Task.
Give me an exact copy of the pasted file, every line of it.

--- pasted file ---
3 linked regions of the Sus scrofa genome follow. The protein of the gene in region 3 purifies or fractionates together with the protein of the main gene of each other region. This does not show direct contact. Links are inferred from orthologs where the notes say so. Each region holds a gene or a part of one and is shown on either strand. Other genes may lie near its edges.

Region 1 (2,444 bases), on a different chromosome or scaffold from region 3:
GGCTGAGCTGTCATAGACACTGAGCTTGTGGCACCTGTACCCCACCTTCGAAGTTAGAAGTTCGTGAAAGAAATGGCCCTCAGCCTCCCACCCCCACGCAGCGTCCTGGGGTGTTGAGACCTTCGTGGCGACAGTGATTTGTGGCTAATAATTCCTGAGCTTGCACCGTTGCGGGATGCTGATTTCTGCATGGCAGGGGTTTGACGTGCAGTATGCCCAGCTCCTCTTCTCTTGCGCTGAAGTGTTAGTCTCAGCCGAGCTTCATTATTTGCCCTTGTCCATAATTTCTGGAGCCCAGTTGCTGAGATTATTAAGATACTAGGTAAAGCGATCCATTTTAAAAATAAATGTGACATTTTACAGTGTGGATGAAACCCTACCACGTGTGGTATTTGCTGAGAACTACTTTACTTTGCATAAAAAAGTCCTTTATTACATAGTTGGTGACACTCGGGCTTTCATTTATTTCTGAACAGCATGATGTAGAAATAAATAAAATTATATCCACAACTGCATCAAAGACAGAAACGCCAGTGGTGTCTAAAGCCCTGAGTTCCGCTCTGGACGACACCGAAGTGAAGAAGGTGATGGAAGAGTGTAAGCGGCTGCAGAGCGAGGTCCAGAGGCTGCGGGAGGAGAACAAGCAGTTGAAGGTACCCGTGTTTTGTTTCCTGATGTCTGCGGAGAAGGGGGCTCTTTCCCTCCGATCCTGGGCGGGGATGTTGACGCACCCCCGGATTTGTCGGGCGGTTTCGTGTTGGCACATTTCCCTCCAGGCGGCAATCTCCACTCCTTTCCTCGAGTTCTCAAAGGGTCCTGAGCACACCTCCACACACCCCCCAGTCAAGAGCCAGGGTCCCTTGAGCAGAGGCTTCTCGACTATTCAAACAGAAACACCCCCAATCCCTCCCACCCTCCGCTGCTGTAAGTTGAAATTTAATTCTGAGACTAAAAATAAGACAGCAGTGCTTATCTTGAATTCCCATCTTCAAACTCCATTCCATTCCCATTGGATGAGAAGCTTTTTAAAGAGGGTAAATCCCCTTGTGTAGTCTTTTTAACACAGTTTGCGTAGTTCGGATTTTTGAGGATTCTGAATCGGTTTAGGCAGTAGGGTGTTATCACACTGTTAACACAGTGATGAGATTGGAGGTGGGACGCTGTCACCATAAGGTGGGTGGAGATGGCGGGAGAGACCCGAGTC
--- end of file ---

3 linked regions of the Sus scrofa genome follow. The protein of the gene in region 3 purifies or fractionates together with the protein of the main gene of each other region. This does not show direct contact. Links are inferred from orthologs where the notes say so. Each region holds a gene or a part of one and is shown on either strand. Other genes may lie near its edges.

Region 1 (2,444 bases), on a different chromosome or scaffold from region 3:
GGCTGAGCTGTCATAGACACTGAGCTTGTGGCACCTGTACCCCACCTTCGAAGTTAGAAGTTCGTGAAAGAAATGGCCCTCAGCCTCCCACCCCCACGCAGCGTCCTGGGGTGTTGAGACCTTCGTGGCGACAGTGATTTGTGGCTAATAATTCCTGAGCTTGCACCGTTGCGGGATGCTGATTTCTGCATGGCAGGGGTTTGACGTGCAGTATGCCCAGCTCCTCTTCTCTTGCGCTGAAGTGTTAGTCTCAGCCGAGCTTCATTATTTGCCCTTGTCCATAATTTCTGGAGCCCAGTTGCTGAGATTATTAAGATACTAGGTAAAGCGATCCATTTTAAAAATAAATGTGACATTTTACAGTGTGGATGAAACCCTACCACGTGTGGTATTTGCTGAGAACTACTTTACTTTGCATAAAAAAGTCCTTTATTACATAGTTGGTGACACTCGGGCTTTCATTTATTTCTGAACAGCATGATGTAGAAATAAATAAAATTATATCCACAACTGCATCAAAGACAGAAACGCCAGTGGTGTCTAAAGCCCTGAGTTCCGCTCTGGACGACACCGAAGTGAAGAAGGTGATGGAAGAGTGTAAGCGGCTGCAGAGCGAGGTCCAGAGGCTGCGGGAGGAGAACAAGCAGTTGAAGGTACCCGTGTTTTGTTTCCTGATGTCTGCGGAGAAGGGGGCTCTTTCCCTCCGATCCTGGGCGGGGATGTTGACGCACCCCCGGATTTGTCGGGCGGTTTCGTGTTGGCACATTTCCCTCCAGGCGGCAATCTCCACTCCTTTCCTCGAGTTCTCAAAGGGTCCTGAGCACACCTCCACACACCCCCCAGTCAAGAGCCAGGGTCCCTTGAGCAGAGGCTTCTCGACTATTCAAACAGAAACACCCCCAATCCCTCCCACCCTCCGCTGCTGTAAGTTGAAATTTAATTCTGAGACTAAAAATAAGACAGCAGTGCTTATCTTGAATTCCCATCTTCAAACTCCATTCCATTCCCATTGGATGAGAAGCTTTTTAAAGAGGGTAAATCCCCTTGTGTAGTCTTTTTAACACAGTTTGCGTAGTTCGGATTTTTGAGGATTCTGAATCGGTTTAGGCAGTAGGGTGTTATCACACTGTTAACACAGTGATGAGATTGGAGGTGGGACGCTGTCACCATAAGGTGGGTGGAGATGGCGGGAGAGACCCGAGTC